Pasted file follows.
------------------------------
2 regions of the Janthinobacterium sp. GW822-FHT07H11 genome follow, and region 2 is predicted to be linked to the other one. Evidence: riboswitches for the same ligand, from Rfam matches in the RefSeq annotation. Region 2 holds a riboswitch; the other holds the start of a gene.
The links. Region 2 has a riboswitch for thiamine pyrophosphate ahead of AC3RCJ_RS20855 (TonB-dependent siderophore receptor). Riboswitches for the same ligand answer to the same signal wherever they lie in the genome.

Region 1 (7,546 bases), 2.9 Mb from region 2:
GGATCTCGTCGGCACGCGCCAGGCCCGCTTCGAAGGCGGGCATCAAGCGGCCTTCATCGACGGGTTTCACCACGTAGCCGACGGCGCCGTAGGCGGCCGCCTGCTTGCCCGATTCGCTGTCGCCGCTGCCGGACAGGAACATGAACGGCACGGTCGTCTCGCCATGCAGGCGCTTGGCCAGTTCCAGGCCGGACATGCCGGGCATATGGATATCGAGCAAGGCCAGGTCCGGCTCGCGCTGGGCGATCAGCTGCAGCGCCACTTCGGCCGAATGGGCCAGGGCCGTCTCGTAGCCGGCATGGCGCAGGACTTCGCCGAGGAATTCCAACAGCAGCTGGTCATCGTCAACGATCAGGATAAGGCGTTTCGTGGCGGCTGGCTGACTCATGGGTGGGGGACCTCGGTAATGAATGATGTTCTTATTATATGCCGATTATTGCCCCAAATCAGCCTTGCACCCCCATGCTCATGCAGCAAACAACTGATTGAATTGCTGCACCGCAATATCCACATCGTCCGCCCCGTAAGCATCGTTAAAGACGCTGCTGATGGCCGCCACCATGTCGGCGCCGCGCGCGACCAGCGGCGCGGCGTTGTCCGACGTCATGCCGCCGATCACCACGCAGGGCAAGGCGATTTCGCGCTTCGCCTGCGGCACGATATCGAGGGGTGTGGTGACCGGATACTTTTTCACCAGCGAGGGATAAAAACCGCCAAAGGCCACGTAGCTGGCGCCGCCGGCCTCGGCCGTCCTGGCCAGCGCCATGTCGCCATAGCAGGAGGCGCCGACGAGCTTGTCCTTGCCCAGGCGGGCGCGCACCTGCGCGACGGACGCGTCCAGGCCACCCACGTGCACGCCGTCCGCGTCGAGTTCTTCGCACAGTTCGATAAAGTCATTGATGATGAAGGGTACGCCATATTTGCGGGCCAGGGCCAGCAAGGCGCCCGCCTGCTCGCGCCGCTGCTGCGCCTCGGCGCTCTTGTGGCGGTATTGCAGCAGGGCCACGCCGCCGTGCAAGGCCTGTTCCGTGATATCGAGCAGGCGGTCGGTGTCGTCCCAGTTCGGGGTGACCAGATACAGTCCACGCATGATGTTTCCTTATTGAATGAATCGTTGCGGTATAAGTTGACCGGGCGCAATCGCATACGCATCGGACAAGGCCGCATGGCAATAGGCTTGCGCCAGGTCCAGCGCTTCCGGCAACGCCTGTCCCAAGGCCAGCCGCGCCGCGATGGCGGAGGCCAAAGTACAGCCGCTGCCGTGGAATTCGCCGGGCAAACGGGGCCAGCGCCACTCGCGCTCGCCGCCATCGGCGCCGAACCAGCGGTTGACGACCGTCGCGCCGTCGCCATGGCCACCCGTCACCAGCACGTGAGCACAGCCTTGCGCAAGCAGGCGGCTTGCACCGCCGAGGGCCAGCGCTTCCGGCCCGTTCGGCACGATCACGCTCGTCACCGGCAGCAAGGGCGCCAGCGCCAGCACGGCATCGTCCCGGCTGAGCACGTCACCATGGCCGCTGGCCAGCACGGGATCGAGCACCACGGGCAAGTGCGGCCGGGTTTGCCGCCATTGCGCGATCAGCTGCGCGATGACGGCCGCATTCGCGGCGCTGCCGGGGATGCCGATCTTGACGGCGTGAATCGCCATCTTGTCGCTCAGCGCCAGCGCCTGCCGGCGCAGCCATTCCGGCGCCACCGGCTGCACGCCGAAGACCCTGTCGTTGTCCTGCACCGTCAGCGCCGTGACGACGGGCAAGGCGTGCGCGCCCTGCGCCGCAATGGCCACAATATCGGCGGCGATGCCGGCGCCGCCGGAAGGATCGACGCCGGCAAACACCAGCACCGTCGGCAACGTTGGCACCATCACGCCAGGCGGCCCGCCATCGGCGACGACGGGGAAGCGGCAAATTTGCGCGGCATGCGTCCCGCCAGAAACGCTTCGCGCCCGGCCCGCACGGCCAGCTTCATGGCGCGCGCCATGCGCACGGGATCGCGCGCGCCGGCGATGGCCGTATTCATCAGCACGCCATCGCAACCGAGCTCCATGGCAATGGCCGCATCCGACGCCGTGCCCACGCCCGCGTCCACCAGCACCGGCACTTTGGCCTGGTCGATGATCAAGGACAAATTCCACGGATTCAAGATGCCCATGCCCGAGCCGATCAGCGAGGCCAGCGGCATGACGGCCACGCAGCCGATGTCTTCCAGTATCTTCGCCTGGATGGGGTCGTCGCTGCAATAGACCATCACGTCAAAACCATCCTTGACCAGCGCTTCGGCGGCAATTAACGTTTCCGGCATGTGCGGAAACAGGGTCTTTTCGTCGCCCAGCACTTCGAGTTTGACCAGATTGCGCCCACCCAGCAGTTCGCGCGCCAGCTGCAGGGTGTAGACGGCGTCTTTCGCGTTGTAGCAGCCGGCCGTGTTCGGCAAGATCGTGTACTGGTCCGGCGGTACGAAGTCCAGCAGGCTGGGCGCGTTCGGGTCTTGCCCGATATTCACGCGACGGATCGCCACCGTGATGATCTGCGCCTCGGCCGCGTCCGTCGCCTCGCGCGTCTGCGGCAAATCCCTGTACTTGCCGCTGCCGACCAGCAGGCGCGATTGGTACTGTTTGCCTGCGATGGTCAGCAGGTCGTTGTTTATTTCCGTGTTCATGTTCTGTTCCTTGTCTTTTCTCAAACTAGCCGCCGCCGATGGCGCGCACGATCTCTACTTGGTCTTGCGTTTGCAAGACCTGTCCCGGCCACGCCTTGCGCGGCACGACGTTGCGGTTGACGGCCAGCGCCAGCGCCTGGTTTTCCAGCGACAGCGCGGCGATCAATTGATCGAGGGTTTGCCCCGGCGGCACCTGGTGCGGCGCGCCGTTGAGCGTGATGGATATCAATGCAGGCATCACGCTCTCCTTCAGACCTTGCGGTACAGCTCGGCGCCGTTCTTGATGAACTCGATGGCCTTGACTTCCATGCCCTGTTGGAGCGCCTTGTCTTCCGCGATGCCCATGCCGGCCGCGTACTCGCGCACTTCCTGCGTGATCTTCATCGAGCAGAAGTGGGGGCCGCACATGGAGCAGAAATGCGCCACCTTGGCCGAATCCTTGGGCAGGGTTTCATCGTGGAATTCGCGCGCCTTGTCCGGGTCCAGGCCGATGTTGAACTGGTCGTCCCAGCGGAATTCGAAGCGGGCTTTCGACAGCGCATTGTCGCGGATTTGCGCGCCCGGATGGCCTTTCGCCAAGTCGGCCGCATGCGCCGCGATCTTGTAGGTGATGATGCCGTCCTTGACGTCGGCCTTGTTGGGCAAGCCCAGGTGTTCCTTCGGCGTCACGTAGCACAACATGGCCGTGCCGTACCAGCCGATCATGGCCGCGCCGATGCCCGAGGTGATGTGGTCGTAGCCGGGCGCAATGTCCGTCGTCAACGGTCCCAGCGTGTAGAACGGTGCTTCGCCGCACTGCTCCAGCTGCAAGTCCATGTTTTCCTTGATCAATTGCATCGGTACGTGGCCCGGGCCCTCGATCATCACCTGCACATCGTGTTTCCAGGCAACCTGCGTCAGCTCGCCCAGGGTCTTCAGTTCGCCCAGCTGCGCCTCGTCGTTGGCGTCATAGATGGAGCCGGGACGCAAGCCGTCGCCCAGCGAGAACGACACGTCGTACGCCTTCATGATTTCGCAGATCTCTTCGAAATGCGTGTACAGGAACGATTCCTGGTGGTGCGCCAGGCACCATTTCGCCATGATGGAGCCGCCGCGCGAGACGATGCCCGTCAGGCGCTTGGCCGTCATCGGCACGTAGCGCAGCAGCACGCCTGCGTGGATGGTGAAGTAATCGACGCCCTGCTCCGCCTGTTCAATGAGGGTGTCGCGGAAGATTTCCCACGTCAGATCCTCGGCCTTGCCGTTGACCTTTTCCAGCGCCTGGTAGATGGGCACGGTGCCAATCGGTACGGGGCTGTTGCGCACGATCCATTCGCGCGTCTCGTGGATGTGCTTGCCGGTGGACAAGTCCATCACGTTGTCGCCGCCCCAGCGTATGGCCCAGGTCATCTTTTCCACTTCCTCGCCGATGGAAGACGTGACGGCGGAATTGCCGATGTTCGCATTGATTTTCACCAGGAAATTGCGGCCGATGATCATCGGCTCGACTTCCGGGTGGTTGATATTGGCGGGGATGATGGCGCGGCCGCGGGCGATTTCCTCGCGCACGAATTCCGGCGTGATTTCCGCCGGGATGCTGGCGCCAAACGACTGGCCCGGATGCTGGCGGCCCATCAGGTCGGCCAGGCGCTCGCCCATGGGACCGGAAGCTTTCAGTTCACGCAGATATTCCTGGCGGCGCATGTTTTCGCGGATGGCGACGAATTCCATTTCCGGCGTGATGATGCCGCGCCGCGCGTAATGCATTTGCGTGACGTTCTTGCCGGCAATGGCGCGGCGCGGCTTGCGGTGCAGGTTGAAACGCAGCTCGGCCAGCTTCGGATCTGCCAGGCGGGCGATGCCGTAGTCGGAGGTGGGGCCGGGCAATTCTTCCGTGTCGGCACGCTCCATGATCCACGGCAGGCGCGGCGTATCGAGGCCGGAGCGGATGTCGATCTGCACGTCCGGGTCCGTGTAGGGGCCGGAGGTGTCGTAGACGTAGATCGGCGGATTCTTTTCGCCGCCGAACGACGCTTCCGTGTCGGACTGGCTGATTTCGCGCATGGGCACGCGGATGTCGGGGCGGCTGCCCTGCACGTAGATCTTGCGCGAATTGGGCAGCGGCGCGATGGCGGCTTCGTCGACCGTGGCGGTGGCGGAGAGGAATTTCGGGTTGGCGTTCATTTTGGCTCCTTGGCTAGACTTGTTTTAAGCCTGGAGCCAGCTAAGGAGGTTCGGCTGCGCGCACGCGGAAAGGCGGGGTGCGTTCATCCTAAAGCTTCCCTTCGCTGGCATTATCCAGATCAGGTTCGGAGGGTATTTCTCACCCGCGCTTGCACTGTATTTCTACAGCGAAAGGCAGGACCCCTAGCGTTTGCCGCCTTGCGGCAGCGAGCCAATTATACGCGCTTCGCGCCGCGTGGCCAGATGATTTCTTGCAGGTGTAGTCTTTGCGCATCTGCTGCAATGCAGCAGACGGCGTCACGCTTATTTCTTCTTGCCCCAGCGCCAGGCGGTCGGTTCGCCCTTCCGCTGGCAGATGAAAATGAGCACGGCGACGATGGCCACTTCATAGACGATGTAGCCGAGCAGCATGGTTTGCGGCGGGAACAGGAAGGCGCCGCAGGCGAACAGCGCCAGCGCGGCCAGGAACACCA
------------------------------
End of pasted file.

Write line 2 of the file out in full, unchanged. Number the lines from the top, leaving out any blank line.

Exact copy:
The links. Region 2 has a riboswitch for thiamine pyrophosphate ahead of AC3RCJ_RS20855 (TonB-dependent siderophore receptor). Riboswitches for the same ligand answer to the same signal wherever they lie in the genome.